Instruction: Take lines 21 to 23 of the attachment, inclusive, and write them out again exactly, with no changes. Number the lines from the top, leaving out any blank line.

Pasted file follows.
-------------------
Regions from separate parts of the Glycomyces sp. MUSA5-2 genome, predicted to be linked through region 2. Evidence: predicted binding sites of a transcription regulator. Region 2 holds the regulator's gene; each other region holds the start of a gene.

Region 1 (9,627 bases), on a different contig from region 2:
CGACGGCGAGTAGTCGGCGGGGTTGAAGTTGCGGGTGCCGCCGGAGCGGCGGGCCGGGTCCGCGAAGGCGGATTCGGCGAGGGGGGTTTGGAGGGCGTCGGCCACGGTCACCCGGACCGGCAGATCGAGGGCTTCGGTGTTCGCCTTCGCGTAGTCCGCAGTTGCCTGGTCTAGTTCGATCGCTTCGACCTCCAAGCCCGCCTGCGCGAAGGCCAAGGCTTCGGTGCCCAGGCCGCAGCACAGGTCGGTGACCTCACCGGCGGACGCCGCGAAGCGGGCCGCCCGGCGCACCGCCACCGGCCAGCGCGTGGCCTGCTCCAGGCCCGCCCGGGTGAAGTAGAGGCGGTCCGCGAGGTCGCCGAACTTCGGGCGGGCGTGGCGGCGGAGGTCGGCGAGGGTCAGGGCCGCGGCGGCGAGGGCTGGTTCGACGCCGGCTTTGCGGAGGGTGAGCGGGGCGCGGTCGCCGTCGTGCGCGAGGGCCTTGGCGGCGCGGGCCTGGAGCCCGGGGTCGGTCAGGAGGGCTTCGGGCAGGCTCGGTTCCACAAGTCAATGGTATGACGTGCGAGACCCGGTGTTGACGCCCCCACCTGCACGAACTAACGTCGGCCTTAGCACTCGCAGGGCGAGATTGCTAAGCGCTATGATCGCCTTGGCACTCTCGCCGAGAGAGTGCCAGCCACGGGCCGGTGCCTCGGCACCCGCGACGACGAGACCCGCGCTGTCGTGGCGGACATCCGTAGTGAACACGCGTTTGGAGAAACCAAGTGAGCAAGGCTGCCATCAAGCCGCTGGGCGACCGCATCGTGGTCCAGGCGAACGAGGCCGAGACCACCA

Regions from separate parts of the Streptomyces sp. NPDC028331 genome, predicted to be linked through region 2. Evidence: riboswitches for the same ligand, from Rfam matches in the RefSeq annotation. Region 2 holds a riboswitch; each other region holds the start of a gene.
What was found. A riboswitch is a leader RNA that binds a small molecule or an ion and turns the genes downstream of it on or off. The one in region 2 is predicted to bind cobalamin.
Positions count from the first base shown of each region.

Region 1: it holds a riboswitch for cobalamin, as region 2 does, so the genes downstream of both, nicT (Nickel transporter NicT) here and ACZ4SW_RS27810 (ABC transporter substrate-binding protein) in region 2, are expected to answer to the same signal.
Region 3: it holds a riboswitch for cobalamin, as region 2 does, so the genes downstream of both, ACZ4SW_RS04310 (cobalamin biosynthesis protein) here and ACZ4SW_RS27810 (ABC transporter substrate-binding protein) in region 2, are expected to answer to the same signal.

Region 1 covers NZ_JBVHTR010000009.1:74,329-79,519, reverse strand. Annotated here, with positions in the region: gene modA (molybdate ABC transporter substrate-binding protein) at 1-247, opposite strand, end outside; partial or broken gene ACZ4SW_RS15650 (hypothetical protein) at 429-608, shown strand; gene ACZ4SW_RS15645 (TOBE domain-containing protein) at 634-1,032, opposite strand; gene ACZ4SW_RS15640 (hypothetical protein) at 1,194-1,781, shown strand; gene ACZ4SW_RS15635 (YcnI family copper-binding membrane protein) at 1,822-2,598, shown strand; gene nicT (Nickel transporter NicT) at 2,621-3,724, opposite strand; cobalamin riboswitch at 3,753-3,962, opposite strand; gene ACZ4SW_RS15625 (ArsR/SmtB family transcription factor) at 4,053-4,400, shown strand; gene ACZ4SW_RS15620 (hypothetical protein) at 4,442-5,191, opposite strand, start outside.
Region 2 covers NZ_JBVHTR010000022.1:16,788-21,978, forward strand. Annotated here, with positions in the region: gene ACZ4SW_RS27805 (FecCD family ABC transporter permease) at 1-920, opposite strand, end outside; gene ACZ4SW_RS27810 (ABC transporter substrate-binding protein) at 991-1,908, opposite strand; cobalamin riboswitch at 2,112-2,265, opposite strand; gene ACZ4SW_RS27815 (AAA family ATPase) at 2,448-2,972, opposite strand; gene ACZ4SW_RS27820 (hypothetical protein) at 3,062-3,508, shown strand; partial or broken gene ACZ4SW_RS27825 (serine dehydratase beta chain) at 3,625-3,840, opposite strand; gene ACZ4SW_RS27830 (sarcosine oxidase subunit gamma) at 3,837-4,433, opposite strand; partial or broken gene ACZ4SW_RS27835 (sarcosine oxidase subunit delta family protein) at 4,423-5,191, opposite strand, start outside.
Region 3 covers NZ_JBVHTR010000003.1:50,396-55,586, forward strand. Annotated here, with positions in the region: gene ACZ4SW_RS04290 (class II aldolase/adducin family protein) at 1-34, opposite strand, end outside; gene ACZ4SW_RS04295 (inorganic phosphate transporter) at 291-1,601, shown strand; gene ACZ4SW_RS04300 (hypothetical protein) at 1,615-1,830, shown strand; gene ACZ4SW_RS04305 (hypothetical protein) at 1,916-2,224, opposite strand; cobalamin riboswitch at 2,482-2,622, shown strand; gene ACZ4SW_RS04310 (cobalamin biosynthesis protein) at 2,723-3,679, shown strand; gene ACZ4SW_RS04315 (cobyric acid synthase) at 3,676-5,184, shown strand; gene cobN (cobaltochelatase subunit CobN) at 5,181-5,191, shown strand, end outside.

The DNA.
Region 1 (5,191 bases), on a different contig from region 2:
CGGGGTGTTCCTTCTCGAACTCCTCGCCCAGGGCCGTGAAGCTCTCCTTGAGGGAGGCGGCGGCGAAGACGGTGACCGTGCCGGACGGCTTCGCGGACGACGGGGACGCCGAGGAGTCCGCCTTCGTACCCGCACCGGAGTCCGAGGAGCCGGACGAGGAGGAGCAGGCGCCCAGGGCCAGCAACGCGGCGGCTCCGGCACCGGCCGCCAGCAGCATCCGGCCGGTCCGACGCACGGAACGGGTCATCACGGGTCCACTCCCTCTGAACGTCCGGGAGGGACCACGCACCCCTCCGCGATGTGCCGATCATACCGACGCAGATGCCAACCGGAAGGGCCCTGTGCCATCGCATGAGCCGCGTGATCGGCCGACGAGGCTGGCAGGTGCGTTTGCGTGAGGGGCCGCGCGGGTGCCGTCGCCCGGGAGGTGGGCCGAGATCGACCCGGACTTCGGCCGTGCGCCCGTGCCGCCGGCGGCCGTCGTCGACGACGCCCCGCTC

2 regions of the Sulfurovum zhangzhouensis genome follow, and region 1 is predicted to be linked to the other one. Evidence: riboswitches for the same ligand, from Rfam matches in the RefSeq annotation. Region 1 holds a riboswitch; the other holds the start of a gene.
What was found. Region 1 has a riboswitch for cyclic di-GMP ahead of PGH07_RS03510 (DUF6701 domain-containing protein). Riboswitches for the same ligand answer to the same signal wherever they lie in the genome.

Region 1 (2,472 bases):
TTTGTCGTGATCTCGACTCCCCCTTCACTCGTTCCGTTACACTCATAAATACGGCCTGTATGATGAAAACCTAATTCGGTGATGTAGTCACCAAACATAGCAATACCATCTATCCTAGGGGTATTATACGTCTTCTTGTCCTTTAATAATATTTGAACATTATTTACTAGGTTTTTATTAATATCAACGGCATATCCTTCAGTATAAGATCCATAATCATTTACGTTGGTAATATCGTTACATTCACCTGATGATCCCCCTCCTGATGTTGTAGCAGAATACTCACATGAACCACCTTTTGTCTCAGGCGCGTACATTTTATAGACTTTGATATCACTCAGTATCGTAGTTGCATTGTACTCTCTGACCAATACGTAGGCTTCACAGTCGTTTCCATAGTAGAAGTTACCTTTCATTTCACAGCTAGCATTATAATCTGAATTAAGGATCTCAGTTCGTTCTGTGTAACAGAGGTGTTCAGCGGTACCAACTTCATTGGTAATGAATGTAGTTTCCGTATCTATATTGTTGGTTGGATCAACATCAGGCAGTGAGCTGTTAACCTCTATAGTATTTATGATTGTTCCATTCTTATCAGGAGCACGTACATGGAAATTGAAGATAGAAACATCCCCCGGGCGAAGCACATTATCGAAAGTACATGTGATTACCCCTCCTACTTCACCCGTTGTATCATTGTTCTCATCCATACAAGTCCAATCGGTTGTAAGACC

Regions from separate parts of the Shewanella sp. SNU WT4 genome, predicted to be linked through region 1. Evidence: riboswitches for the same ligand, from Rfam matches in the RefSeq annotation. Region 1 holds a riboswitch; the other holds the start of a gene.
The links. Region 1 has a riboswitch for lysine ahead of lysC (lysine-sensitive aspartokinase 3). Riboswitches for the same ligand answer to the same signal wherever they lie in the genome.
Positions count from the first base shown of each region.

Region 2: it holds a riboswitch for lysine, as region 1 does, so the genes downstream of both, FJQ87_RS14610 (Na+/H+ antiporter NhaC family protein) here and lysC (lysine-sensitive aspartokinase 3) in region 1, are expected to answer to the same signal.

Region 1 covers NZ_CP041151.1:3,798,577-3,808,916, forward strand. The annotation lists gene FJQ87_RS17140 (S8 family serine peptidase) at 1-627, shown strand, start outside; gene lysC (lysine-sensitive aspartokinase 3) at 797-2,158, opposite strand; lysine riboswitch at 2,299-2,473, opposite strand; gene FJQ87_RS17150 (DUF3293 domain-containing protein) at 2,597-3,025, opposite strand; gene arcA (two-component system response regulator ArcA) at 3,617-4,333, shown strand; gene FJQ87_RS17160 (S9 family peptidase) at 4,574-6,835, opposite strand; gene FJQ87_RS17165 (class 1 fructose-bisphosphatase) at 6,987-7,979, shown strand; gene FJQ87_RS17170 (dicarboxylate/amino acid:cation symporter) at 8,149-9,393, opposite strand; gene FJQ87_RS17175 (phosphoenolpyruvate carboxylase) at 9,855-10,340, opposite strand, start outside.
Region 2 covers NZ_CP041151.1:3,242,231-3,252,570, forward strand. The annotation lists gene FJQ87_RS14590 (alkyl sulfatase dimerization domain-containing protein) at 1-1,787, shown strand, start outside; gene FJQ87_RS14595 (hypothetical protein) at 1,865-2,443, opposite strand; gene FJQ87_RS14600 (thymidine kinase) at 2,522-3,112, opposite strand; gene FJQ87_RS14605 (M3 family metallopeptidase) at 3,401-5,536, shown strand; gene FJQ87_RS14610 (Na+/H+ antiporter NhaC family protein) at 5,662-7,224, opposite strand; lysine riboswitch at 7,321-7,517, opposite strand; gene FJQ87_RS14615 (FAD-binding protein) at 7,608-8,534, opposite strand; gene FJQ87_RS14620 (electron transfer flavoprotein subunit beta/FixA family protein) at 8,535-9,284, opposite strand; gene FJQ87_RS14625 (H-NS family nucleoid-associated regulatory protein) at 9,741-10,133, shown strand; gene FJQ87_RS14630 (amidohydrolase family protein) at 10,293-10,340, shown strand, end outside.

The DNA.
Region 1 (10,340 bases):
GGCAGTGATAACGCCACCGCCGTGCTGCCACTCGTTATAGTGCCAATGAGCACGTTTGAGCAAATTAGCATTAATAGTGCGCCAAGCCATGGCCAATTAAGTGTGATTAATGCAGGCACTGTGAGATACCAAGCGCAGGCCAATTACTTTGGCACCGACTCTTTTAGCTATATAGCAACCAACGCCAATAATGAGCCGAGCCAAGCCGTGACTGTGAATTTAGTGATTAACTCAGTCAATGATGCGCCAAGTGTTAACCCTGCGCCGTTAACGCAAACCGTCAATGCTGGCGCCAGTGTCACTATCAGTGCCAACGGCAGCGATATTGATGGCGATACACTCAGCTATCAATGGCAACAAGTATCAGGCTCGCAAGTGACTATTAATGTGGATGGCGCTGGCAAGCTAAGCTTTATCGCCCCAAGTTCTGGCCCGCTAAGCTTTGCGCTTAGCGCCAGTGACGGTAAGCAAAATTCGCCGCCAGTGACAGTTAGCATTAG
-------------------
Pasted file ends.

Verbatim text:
Positions count from the first base shown of each region.

Region 2: it holds a riboswitch for lysine, as region 1 does, so the genes downstream of both, FJQ87_RS14610 (Na+/H+ antiporter NhaC family protein) here and lysC (lysine-sensitive aspartokinase 3) in region 1, are expected to answer to the same signal.

Region 1 covers NZ_CP041151.1:3,798,577-3,808,916, forward strand. The annotation lists gene FJQ87_RS17140 (S8 family serine peptidase) at 1-627, shown strand, start outside; gene lysC (lysine-sensitive aspartokinase 3) at 797-2,158, opposite strand; lysine riboswitch at 2,299-2,473, opposite strand; gene FJQ87_RS17150 (DUF3293 domain-containing protein) at 2,597-3,025, opposite strand; gene arcA (two-component system response regulator ArcA) at 3,617-4,333, shown strand; gene FJQ87_RS17160 (S9 family peptidase) at 4,574-6,835, opposite strand; gene FJQ87_RS17165 (class 1 fructose-bisphosphatase) at 6,987-7,979, shown strand; gene FJQ87_RS17170 (dicarboxylate/amino acid:cation symporter) at 8,149-9,393, opposite strand; gene FJQ87_RS17175 (phosphoenolpyruvate carboxylase) at 9,855-10,340, opposite strand, start outside.